§ 1. Mr. Murray
asked the Minister of Housing and Local Government what progress has been made in establishing long-distance routes under the National Parks and Access to the Countryside Act 1949.
§ The Joint Parliamentary Secretary to the Ministry of Housing and Local Government (Mr. Arthur Skeffington)
Proposals for ten long-distance routes have been approved involving a total of 1,273 miles, of which rights over approximately 1,200 miles are already established. The Pennine Way was completed in 1965; the Yorkshire Coast and North York Moors Path (widely known as the Cleveland Way) is very nearly complete and will be opened in May. Good progress is being made with the walks round the South-west Peninsular and the route along Offa's Dyke.
§ Mr. Murray
I congratulate my hon. Friend on being on the right footpath. How much remains to be done on the other eight approved routes? What new long-distance routes is the Countryside Commission planning?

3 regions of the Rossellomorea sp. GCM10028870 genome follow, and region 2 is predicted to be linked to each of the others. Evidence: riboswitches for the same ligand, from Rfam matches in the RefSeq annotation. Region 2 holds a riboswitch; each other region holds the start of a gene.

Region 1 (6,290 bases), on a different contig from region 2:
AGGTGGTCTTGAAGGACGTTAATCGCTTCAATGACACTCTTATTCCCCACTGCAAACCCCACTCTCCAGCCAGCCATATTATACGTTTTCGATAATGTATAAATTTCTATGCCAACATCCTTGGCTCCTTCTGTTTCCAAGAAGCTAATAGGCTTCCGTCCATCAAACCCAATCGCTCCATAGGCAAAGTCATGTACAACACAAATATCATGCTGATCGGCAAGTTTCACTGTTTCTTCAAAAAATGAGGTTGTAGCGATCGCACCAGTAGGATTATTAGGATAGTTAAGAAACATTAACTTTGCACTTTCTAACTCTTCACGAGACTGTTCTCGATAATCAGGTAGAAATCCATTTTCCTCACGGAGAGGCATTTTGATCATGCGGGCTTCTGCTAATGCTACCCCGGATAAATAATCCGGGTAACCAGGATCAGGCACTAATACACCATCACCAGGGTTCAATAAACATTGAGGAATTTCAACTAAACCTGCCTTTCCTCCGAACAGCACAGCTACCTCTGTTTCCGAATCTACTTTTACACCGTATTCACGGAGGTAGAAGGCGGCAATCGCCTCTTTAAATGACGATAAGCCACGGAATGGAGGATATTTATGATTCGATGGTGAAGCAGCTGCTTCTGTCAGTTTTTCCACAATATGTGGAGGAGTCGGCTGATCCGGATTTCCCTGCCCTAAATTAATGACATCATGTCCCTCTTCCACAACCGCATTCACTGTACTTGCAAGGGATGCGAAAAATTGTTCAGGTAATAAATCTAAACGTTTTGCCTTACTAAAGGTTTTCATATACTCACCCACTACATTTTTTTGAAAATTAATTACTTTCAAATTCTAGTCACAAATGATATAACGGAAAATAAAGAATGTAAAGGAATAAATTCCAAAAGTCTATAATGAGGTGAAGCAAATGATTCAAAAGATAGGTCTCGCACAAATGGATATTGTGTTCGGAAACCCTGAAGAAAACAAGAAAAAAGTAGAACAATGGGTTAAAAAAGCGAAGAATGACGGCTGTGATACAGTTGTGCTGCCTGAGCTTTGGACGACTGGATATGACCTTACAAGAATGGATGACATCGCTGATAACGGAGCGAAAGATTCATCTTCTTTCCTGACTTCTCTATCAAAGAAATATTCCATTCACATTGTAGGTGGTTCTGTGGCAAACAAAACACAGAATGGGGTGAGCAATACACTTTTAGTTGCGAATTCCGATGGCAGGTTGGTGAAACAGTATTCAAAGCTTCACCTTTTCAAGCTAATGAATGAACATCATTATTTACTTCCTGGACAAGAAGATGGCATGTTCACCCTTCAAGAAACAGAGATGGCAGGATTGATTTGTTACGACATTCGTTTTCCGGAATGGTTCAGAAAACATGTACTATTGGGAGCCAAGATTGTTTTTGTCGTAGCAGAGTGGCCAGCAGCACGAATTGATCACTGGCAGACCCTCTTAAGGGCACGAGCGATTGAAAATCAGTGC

§ Mr. Skeffington
I am glad to say that very few remaining miles of rights of way have still to be negotiated—I think four or five miles in one or two cases. We hope that this will soon be complete. The Commission has already submitted a report on the North Downs Way, which will cover a distance of 141 miles from Farnham in Surrey to Dover in Kent. The Commission is also actively considering proposals for the Ridge Way Walk which will go from Cambridge to Seaton Bay by way of the Chilterns and the Berkshire Ridge Way.
§ Mr. Blenkinsop
Does my hon. Friend accept that we have been waiting for 16 years to get some of these rights of way completed? I thank him for what he has done but must ask him to try to speed matters up. Shall we soon get any official publication explaining the routes?
§ Mr. Skeffington
We will certainly give the information as soon as we can. The Commission now has some extra staff—still not enough, but more than it had before. Local authorities are taking on some of the burden of acquiring rights of way.